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Los Palacios y Villafranca, Las Alcantarillas, and Las Cabezas de San Juan, by Georg Braun and Frans Hogenberg. 1623

Braun G. & Hogenberg F. and the Civitates Orbis Terrarum.

The Civitates Orbis Terrarum, or the "Braun & Hogenberg", is a six-volume town atlas and the greatest book of town views and plans ever published: 363 engravings, sometimes beautifully coloured. It was one of the best-selling works in the last quarter of the 16th century. Georg Braun wrote the text accompanying the plans and views on the verso. A large number of the plates were engraved after the original drawings of Joris Hoefnagel (1542-1600), who was a professional artist. The first volume was published in Latin in 1572, the sixth volume in 1617. Frans Hogenberg created the tables for volumes I through IV, and Simon van den Neuwel created those for volumes V and VI. Other contributors were cartographer Daniel Freese, and Heinrich Rantzau. Works by Jacob van Deventer, Sebastian Münster, and Johannes Stumpf were also used. Translations appeared in German and French.

Following the original publication of Volume 1 of the Civitates in 1572, seven further editions of 1575, 1577, 1582, 1588, 1593, 1599 and 1612 can be identified. Vol.2, first issued in 1575, was followed by further editions in 1597 and in 1612. The next volumes appeared in 1581, 1588, 1593, 1599 and 1606. The German translation of the first volume appeared from 1574 on and the French edition from 1575 on.

Several printers were involved: Theodor Graminaeus, Heinrich von Aich, Gottfried von Kempen, Johannis Sinniger, Bertram Buchholtz and Peter von Brachel, who all worked in Cologne.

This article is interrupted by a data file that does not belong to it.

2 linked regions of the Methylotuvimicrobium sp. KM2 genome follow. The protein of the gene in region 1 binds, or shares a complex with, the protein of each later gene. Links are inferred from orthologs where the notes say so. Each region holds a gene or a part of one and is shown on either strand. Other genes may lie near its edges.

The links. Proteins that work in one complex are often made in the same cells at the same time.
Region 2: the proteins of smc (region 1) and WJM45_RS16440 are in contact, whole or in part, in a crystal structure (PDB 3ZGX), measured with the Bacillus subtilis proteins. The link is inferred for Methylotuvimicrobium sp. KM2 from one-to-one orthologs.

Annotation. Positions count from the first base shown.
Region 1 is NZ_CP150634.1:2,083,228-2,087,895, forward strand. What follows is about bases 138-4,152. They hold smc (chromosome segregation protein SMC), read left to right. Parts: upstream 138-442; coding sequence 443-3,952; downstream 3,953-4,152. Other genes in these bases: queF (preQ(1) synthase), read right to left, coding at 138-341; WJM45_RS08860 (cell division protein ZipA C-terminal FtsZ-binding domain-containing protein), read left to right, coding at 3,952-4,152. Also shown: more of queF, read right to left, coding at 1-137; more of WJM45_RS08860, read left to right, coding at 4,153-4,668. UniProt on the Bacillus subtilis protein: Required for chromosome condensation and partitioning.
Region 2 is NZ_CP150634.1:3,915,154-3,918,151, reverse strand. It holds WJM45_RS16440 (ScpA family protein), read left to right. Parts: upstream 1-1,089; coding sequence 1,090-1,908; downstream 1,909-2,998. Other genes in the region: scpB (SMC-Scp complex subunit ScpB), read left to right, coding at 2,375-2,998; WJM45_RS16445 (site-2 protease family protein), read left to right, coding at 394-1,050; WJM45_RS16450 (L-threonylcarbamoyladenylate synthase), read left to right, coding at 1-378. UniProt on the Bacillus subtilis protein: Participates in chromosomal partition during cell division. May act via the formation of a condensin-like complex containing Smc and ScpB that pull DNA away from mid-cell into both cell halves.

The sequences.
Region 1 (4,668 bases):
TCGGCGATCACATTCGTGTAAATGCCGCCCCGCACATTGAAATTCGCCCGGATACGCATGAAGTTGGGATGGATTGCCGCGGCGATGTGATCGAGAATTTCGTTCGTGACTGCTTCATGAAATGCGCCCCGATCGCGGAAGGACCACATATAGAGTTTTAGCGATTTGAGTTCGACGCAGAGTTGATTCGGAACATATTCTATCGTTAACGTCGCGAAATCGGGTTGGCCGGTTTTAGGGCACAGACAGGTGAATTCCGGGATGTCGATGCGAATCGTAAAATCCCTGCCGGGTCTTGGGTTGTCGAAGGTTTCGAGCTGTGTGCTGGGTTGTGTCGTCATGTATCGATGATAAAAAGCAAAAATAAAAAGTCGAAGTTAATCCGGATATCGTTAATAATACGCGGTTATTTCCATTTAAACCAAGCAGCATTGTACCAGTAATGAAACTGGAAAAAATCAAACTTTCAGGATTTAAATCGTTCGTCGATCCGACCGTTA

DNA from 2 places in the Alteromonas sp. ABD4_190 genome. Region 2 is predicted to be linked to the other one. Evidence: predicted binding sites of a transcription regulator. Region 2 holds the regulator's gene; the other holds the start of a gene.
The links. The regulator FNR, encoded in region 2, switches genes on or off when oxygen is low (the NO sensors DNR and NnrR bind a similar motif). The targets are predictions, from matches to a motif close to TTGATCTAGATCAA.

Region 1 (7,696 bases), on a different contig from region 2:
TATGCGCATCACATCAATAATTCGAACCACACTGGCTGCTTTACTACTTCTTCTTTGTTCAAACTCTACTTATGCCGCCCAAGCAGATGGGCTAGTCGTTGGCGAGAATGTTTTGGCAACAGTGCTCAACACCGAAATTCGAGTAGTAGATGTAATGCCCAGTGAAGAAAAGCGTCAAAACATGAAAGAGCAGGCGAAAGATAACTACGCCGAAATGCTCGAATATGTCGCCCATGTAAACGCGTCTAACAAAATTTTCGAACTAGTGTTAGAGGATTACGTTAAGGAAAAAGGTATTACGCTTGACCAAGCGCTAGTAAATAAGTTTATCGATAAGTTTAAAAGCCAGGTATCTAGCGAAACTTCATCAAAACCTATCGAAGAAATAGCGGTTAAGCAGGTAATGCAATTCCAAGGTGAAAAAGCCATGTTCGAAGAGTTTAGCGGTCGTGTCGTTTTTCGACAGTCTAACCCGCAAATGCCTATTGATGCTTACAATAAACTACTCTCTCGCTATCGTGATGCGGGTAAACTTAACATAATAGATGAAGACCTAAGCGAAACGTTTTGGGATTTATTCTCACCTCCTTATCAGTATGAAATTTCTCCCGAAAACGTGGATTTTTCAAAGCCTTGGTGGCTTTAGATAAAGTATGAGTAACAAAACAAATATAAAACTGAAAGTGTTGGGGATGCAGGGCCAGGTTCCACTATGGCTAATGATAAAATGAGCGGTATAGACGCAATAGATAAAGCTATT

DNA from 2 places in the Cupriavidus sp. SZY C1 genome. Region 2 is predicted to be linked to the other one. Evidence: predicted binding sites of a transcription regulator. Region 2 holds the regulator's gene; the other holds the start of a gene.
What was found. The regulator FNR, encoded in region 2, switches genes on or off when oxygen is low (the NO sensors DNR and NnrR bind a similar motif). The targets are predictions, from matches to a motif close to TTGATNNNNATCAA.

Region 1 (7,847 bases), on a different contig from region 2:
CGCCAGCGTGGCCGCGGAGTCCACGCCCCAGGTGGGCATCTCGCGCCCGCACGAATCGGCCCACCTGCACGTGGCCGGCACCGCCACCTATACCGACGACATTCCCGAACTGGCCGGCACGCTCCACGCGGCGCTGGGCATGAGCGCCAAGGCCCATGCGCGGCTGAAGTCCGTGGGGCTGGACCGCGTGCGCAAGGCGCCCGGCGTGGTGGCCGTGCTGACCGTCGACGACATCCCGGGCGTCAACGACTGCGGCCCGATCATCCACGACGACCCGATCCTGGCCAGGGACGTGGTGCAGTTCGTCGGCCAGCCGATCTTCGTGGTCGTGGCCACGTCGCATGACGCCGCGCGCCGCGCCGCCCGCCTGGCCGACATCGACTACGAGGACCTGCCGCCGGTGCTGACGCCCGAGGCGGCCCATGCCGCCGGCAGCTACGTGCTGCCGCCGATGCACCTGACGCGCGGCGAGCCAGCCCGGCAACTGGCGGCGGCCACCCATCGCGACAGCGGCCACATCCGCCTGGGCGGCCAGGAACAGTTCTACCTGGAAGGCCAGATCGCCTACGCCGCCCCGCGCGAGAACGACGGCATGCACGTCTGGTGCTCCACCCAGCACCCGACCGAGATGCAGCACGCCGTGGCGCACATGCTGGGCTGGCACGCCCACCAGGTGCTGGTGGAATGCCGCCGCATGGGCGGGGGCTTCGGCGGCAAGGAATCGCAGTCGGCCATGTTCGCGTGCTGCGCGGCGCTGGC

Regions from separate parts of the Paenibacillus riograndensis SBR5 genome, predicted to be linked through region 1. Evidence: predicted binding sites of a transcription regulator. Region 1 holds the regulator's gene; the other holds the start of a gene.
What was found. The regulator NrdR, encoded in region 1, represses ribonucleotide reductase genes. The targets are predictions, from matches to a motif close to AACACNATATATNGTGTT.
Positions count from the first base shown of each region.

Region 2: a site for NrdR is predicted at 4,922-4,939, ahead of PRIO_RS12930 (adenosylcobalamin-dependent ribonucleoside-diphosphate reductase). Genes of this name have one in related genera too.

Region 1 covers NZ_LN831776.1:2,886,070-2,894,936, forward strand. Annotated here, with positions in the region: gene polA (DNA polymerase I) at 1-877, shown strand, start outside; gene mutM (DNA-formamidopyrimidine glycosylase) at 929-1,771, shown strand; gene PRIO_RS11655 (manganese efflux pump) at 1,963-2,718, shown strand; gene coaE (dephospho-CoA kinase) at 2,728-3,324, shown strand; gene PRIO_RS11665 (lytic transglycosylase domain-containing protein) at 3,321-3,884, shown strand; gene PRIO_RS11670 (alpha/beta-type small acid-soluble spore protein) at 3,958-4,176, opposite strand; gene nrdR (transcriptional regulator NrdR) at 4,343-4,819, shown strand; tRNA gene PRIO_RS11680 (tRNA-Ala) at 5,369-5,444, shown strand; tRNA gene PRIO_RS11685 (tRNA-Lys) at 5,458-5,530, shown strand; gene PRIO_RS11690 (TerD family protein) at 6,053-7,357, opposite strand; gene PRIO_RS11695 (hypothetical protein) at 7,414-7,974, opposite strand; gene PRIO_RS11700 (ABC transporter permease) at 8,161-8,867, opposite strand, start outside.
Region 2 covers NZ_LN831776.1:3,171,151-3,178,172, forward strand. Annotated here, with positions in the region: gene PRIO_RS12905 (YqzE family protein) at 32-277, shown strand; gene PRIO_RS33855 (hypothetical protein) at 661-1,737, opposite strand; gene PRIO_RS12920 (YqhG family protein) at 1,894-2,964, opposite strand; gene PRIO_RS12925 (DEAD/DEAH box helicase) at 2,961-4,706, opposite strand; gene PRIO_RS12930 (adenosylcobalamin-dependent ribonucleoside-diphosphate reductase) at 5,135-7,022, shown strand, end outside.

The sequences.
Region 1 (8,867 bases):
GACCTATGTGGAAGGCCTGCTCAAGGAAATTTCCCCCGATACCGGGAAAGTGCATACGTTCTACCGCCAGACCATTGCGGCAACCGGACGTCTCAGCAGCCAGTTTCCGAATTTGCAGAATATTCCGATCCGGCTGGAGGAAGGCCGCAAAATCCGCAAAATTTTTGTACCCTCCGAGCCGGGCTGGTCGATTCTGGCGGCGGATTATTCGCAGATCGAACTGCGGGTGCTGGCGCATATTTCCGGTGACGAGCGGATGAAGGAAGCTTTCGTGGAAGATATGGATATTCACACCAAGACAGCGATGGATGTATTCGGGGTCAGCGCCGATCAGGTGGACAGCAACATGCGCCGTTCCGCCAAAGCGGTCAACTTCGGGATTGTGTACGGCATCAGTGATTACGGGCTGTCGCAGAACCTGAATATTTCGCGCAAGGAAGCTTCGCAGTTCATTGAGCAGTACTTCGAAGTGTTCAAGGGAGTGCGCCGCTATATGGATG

Georg Braun (1541-1622)

Georg Braun was born in Cologne in 1541. After his studies in Cologne he entered the Jesuit Order as a novice. In 1561 he obtained his bachelor's degree and in 1562 his Magister Artium. Although he left the Jesuit Order, he studied theology, gaining a licentiate in theology.

Frans Hogenberg (1535-1590)

Frans Hogenberg was a Flemish and German painter, engraver, and mapmaker. He was born in Mechelen as the son of Nicolaas Hogenberg.

By the end of the 1560s Frans Hogenberg was employed upon Abraham Ortelius's Theatrum Orbis Terrarum, published in 1570; he is named as engraver of numerous maps. In 1568 he was bannend from Antwerp by the Duke of Alva and travelled to London, where he stayed a few years before emigrating to Cologne. There he immediately embarked on his two most important works, the Civitates published from 1572 and the Geschichtsblätter, which appeared in several series from 1569 until about 1587.

Thanks to such large scale projects as the Geschichtsblätter and the Civitates, Hogenberg's social circumstances improved with each passing year. He died as a wealthy man in Cologne in 1590.

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Palacios [on sheet with:] Alcanerilla [and] Cabecas.

€300  ($351 / £255)
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Item Number:  103
Category:  Antique maps > Europe > Spain and Portugal

Old map with three views by Braun and Hogenberg: Los Palacios y Villafranca - Las Alcantarillas - Las Cabezas de San Juan
Engraved after drawings by Georg Hoefnagel.

LOS PALACIOS Y VILLAFRANCA

COMMENTARY BY BRAUN: "Los Palacios, a small town in Hispania Baetica, lies beside an ancient castle five miles from Seville, on the road that you take to Cadiz or San Lucar. In summer this road is so dusty that you can hardly find your way, but you need a compass like a seafarer in order not to get lost and suffocate from the great heat."

The view shows Los Palacios, situated south of Seville on the road to Jerez de la Frontera, with its fortress complex from the Moorish era. It was conquered by Ferdinand III of Castile (St Ferdinand) in the mid-13th century. One hundred years later Peter I of Castile, called the Cruel, built an new castle on the ruins of the fortress. In the 18th century Los Palacios merged with the neighbouring commune of Villafranca de la Marisma, hence its present name of Los Palacios y Villafranca. Hoefnagel and Maleparte can be seen riding past in the foreground.

LAS ALCANTARILLAS

COMMENTARY BY BRAUN: "Alcántara, in Spanish Las Alcantarillas, is a place with a bridge over the Palacios marshes. [...] This bridge was built by the Romans, to make it easier to cross the wet and boggy ground, and is famed for its height and wonderfully skilful construction. On one side of the bridge stands a mosque or an old heathen temple belonging to the Moors, which is now consecrated and always closed."